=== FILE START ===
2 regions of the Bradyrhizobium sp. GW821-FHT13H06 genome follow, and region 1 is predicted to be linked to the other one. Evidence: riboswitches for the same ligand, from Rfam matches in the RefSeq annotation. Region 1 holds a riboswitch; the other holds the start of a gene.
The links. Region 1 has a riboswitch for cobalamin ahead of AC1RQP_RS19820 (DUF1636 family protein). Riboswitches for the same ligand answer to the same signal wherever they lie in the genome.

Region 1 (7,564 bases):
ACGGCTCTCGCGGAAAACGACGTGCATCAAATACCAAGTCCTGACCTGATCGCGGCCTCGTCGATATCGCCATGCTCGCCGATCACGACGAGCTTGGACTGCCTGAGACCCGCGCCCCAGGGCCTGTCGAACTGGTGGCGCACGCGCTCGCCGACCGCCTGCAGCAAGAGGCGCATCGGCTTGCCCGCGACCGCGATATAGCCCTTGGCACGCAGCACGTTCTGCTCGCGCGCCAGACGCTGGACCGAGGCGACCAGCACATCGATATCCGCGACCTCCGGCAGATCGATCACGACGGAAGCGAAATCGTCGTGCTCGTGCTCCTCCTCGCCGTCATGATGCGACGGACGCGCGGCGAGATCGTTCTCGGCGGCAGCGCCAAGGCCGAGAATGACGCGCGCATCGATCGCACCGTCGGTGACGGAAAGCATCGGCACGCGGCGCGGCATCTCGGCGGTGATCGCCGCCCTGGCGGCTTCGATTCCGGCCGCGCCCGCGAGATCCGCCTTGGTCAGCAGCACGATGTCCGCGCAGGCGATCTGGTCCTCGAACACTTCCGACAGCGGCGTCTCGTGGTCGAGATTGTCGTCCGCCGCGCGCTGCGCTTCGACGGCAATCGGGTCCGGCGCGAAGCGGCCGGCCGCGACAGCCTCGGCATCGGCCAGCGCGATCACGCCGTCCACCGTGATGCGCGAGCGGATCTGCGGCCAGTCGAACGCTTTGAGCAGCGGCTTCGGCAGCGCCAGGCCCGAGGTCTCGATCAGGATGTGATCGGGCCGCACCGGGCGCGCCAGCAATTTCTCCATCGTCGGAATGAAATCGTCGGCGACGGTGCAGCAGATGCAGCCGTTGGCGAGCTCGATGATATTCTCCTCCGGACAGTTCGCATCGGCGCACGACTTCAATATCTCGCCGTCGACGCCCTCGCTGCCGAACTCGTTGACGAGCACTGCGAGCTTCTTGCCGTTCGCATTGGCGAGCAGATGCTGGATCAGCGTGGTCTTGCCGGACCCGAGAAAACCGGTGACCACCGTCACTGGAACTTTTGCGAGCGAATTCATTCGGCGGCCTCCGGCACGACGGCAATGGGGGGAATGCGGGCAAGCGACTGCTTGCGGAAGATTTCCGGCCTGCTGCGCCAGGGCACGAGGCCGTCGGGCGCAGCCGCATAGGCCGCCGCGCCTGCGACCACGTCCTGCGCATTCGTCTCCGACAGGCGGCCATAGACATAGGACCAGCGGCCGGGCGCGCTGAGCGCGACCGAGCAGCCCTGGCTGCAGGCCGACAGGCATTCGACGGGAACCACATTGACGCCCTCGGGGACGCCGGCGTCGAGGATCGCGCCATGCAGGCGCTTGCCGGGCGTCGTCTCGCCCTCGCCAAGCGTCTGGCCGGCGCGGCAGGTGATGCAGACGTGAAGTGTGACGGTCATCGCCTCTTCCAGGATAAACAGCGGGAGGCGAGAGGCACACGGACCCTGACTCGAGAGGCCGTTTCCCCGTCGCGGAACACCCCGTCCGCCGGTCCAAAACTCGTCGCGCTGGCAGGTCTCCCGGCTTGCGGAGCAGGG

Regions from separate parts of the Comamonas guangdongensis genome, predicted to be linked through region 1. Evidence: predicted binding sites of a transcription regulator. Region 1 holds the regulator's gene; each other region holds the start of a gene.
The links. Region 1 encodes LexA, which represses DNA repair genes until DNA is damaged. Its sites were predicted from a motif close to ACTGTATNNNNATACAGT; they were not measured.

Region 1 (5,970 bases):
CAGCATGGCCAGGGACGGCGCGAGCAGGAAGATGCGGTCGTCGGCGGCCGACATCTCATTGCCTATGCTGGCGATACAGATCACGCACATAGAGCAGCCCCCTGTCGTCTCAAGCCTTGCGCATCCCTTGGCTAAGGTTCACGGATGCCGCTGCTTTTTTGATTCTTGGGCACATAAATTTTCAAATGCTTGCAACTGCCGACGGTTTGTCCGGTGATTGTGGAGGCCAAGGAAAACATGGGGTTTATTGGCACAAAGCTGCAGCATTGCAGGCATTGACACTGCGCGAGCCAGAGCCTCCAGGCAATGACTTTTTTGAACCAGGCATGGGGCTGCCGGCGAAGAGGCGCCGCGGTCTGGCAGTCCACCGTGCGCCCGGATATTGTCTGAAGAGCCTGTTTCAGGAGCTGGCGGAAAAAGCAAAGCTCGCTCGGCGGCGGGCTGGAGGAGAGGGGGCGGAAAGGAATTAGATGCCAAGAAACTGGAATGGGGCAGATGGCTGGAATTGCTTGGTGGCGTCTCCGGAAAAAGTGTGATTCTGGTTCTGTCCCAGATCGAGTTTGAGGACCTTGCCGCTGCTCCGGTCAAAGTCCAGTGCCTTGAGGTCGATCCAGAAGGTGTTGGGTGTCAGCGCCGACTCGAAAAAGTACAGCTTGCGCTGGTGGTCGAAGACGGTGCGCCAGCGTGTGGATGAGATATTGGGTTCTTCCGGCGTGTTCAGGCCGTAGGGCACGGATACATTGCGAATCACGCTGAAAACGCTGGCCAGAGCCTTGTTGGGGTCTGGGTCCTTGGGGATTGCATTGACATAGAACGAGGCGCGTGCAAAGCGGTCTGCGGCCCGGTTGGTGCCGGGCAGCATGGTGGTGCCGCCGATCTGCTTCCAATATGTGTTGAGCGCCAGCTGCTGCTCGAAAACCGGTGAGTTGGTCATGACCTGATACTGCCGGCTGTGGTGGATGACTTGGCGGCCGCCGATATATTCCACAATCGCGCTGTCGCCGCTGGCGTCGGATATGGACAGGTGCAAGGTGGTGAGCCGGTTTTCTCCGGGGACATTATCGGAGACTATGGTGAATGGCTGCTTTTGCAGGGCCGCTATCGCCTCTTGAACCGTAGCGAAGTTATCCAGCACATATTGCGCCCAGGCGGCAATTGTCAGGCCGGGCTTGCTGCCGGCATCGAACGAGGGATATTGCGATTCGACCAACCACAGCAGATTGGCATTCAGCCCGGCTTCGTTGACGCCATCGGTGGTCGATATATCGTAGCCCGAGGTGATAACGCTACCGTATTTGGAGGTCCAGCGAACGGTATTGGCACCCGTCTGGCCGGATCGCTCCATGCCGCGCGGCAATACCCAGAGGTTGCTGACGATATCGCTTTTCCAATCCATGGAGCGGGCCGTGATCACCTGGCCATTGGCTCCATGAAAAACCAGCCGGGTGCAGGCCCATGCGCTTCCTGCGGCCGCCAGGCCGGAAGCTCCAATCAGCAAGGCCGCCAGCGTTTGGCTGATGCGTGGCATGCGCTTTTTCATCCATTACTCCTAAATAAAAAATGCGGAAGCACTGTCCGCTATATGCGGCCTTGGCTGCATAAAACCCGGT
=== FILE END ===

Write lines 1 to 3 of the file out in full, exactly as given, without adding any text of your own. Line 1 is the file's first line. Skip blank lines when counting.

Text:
2 regions of the Bradyrhizobium sp. GW821-FHT13H06 genome follow, and region 1 is predicted to be linked to the other one. Evidence: riboswitches for the same ligand, from Rfam matches in the RefSeq annotation. Region 1 holds a riboswitch; the other holds the start of a gene.
The links. Region 1 has a riboswitch for cobalamin ahead of AC1RQP_RS19820 (DUF1636 family protein). Riboswitches for the same ligand answer to the same signal wherever they lie in the genome.

Region 1 (7,564 bases):